The Dynamic Compressive Response of an Open Cell Foam Impregnated with a Non-Newtonian Fluid

by Dawson, M., McKinley, G.H. and Gibson, L.J.

The response of a reticulated, elastomeric foam filled with colloidal
silica under dynamic compression is studied. Under compression beyond
local strain rates on the order of 1 s^{-1}, the non-Newtonian,
colloidal silica-based fluid undergoes dramatic shear thickening and
then proceeds to shear thinning. In this regime, the viscosity of the
fluid is large enough that the contribution of the foam and the
fluid-structure interaction to the stress response of the fluid-filled
foam can be neglected. An analytically tractable lubrication model for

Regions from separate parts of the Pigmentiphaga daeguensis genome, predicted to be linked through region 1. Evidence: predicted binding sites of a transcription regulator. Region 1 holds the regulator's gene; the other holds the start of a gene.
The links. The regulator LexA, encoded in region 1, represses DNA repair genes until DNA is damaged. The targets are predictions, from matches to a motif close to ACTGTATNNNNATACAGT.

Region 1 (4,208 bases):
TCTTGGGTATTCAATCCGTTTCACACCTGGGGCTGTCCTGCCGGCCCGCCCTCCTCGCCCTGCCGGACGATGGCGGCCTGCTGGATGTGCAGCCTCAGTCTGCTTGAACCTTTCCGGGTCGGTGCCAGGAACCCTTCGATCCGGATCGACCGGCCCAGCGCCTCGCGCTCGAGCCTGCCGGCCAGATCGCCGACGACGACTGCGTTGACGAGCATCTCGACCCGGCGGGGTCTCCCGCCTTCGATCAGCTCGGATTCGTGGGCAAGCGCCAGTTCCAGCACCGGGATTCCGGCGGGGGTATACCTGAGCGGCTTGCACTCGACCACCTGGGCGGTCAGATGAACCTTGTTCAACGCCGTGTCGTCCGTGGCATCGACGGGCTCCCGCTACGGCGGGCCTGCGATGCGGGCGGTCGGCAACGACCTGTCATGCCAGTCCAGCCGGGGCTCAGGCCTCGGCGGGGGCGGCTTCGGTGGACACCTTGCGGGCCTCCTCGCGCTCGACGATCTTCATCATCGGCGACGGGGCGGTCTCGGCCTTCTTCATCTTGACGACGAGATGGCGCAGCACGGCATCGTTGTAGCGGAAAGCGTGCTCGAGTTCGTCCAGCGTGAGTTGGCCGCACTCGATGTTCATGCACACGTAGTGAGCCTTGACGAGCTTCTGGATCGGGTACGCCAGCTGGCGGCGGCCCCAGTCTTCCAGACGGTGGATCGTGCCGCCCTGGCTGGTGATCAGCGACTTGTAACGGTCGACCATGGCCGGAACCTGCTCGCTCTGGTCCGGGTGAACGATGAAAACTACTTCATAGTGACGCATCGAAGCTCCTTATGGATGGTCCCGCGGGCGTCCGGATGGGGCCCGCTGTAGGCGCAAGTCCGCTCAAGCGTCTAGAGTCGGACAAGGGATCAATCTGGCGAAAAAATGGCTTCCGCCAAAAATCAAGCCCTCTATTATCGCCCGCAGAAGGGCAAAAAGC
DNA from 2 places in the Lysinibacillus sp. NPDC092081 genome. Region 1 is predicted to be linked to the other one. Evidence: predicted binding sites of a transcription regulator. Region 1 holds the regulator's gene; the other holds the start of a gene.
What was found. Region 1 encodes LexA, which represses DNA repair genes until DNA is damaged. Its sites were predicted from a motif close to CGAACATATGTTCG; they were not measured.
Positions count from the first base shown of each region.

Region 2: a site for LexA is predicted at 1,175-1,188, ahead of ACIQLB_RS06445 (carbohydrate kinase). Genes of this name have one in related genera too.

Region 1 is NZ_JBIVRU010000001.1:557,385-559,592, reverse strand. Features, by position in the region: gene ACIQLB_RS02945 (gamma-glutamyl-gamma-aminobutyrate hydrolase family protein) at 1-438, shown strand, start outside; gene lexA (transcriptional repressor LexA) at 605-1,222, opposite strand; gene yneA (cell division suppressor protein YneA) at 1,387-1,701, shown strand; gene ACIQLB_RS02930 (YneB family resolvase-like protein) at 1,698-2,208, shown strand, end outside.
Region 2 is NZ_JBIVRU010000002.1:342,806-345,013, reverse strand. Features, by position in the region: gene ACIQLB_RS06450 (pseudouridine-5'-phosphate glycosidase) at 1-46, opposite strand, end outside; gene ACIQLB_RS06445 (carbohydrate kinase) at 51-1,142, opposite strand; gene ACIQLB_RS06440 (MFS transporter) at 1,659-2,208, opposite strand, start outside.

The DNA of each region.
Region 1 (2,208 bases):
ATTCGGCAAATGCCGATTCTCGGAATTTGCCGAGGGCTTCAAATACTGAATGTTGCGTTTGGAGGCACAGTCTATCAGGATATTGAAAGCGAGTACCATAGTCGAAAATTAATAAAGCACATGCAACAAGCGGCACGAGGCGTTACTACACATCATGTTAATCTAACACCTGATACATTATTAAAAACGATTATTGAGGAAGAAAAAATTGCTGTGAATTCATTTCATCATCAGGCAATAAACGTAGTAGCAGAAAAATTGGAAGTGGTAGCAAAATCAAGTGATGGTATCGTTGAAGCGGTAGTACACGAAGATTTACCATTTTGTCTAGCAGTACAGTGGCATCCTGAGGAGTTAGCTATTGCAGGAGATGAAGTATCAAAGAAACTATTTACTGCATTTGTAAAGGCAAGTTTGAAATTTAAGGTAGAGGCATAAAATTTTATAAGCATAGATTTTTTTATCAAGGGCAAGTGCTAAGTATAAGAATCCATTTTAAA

the stress-strain response of a non-Newtonian fluid-filled,
reticulated, elastomeric foam under dynamic compression between two
parallel plates at varying instantaneous strain rates is developed. The
resulting lubrication model is applicable when the dimension of the
foam in the direction of fluid flow (radial) is much greater than that
in the direction of loading (axial). The model is found to describe
experimental data well for a range of radius to height ratios
(~1–4) and instantaneous strain rates of the foam (1 s^{-1} to 4x10^{2}s^{-1}).
The applicability of this model is discussed and the range of
instantaneous strain rates of the foam over which it is valid is
presented. Furthermore, the utility of this model is discussed with
respect to the design and development of energy absorption and blast
wave protection equipment.